DHL helps industry to increase trade between Sweden and the USA
Swedish companies are offered deliveries to recipients in the U. S. within 24 hoursBonn, 10/22/2007, 11:30 AM CEST
DHL is now introducing its major initiative US Next Day to improve the opportunities for Swedish companies to trade with North America. A powerful combination of a new way of coordinating air freight shipments from Stockholm, an extensive local transport network in the USA and its own airport should substantially reduce transport times between Sweden and North America.
North America is one of Sweden's most important export markets. In 2006, Swedish industry exported goods to North America worth around SEK 112.9 billion, according to the Swedish Trade Federation, Svensk Handel.
With its new service, US Next Day, DHL intends to offer even faster transport in order to improve the opportunities for Swedish industry to trade with North America, and increase its competitiveness. The Swedish Trade Council (Exportrådet) welcomes the initiative.
"Faster transport to the USA gives Swedish industry better chances of tackling the American market. Anything that can help Swedish companies to run just-in-time deliveries is obviously positive. Especially when you consider that the USA is Sweden’s most important trading partner, as well as being the world’s largest economy", says Mauro Gozzo, Chief Economist at the Trade Council.
DHL has received a growing number of enquiries from Swedish companies on the subject of faster shipments to the whole of North America. The company's new Express service constitutes a revolution in the sense that transport times between Sweden and North America will be substantially reduced.
"With our new service US Next Day, Swedish companies can reach 96% of the business market in the USA before the end of the working day, 76% of all companies before lunch, and 67% before 10:30 am. I see this as something of a revolution within the transport industry, and we are the first in Sweden to offer this", says Lars Sundman, CEO of DHL Express Sweden.
Starting on October 29, DHL will therefore be offering companies in the Stockholm region shipments to North America to be delivered within 24 hours at the outside. But this is just the beginning. Very soon, the plan is to offer companies in the Gothenburg and Malmö regions the same rapid deliveries. In order to achieve drastic reductions in transport times between Sweden and North America, DHL Express Sweden has taken a number of actions.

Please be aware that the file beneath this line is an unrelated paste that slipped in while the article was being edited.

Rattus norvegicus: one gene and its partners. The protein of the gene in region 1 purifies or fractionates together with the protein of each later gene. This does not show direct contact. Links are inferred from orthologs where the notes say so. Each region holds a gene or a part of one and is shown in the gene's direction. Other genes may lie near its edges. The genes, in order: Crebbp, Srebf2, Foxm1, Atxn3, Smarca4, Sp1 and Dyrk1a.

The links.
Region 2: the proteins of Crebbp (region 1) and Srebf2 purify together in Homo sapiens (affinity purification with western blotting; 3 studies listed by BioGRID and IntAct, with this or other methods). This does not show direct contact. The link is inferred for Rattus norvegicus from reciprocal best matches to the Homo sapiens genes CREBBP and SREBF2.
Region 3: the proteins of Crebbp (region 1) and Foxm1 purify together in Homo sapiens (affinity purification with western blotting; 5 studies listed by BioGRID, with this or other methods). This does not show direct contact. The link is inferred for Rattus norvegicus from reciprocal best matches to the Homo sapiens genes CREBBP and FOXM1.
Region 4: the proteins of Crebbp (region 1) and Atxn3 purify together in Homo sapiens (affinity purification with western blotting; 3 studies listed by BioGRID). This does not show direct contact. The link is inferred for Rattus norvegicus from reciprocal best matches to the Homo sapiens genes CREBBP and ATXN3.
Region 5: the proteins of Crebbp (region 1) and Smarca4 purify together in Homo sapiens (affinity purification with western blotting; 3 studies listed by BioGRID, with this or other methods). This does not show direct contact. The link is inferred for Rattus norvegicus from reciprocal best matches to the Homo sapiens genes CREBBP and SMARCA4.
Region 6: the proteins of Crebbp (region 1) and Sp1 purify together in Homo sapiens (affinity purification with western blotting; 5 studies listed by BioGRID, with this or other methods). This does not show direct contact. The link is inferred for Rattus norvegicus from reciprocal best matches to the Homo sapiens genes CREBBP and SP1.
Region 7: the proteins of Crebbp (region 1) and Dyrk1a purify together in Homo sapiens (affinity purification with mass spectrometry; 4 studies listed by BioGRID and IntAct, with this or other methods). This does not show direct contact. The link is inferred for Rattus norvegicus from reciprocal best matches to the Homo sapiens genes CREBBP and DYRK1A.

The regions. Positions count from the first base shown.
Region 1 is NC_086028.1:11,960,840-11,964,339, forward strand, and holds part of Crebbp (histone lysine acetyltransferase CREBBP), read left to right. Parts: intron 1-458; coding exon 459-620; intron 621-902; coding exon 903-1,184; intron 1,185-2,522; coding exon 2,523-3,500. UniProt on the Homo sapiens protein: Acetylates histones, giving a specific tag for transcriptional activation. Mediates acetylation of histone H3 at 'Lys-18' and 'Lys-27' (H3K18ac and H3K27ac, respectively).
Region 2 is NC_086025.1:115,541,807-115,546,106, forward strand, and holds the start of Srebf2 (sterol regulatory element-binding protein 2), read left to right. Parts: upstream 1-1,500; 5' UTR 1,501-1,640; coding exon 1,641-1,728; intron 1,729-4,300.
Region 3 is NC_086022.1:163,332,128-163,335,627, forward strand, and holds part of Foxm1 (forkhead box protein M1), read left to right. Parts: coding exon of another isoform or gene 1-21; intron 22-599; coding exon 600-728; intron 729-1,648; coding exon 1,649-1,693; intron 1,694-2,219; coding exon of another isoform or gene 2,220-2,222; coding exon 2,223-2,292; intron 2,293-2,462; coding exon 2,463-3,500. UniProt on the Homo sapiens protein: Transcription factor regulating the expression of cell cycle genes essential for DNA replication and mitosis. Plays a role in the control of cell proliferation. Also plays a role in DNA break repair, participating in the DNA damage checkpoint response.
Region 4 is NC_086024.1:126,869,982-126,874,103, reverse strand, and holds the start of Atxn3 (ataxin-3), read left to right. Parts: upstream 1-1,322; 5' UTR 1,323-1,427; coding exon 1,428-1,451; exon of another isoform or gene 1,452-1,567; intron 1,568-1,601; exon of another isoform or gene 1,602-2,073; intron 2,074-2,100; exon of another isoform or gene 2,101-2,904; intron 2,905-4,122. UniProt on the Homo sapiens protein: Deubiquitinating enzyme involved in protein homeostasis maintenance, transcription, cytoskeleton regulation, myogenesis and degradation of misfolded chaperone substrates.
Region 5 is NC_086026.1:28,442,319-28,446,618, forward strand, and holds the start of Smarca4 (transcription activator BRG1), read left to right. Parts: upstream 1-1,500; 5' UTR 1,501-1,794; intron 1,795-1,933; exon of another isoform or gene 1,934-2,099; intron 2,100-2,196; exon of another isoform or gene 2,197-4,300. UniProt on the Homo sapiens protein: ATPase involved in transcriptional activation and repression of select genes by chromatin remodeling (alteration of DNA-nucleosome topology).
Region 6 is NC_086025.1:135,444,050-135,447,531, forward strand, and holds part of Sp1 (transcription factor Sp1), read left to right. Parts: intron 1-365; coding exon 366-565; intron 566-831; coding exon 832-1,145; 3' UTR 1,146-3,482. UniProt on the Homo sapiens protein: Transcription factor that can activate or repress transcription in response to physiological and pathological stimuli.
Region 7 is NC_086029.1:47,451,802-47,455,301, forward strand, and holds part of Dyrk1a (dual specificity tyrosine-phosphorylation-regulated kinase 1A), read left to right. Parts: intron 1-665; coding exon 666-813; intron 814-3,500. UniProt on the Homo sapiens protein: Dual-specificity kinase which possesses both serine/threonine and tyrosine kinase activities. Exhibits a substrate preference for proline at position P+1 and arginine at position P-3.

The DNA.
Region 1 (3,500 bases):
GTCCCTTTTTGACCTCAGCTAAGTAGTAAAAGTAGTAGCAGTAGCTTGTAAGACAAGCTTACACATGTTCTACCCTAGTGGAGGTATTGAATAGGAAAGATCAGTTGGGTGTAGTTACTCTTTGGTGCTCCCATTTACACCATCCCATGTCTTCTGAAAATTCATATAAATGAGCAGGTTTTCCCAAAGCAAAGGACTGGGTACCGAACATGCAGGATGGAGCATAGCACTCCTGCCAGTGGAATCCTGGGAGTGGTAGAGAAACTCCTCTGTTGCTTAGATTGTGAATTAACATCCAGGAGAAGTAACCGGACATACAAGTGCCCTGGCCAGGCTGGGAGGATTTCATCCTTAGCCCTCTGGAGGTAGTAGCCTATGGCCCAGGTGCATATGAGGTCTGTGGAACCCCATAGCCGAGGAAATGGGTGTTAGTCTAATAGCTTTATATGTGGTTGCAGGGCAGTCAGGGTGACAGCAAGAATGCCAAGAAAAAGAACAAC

One of the most important of these concerns the handling of local shipments within the USA. In 2003, DHL bought the third largest express delivery company in the USA, Airborne Express. Since the acquisition, DHL has integrated its operations completely. DHL has also invested more than USD 3 billion in the U.S., including over USD 1.2 billion in upgrading the infrastructure of the distribution network itself and its various transport hubs.
Another major initiative is that DHL has brought its flight departures to the USA forward by five hours, which has a direct impact on reservation and collection times for DHL's customers in Sweden. This means that the booking has to be made no later than lunchtime to catch a plane from Stockholm's Arlanda airport. The plane departs at 6:00 pm for DHL's own airport, DHL Air Park at Wilmington, Ohio, which handles 1.7 million items every day.
"By shortening lead times for shipments, we can increase the competitiveness of Swedish industry in connection with trade to and from North America. The company can also reduce its capital commitments as it no longer needs to establish its own warehousing facilities in North America. We can clearly see how the demand for express shipments for spare parts and other technical products, for example, is growing fast, but we also see a big demand for rapid delivery of important business documents and medical samples", says Lars Sundman.
In a further effort to speed up the delivery process, DHL has also invested heavily in optimizing customs clearance of goods. This means that DHL completes the handling of 93% of shipments liable for duty before they even reach the USA.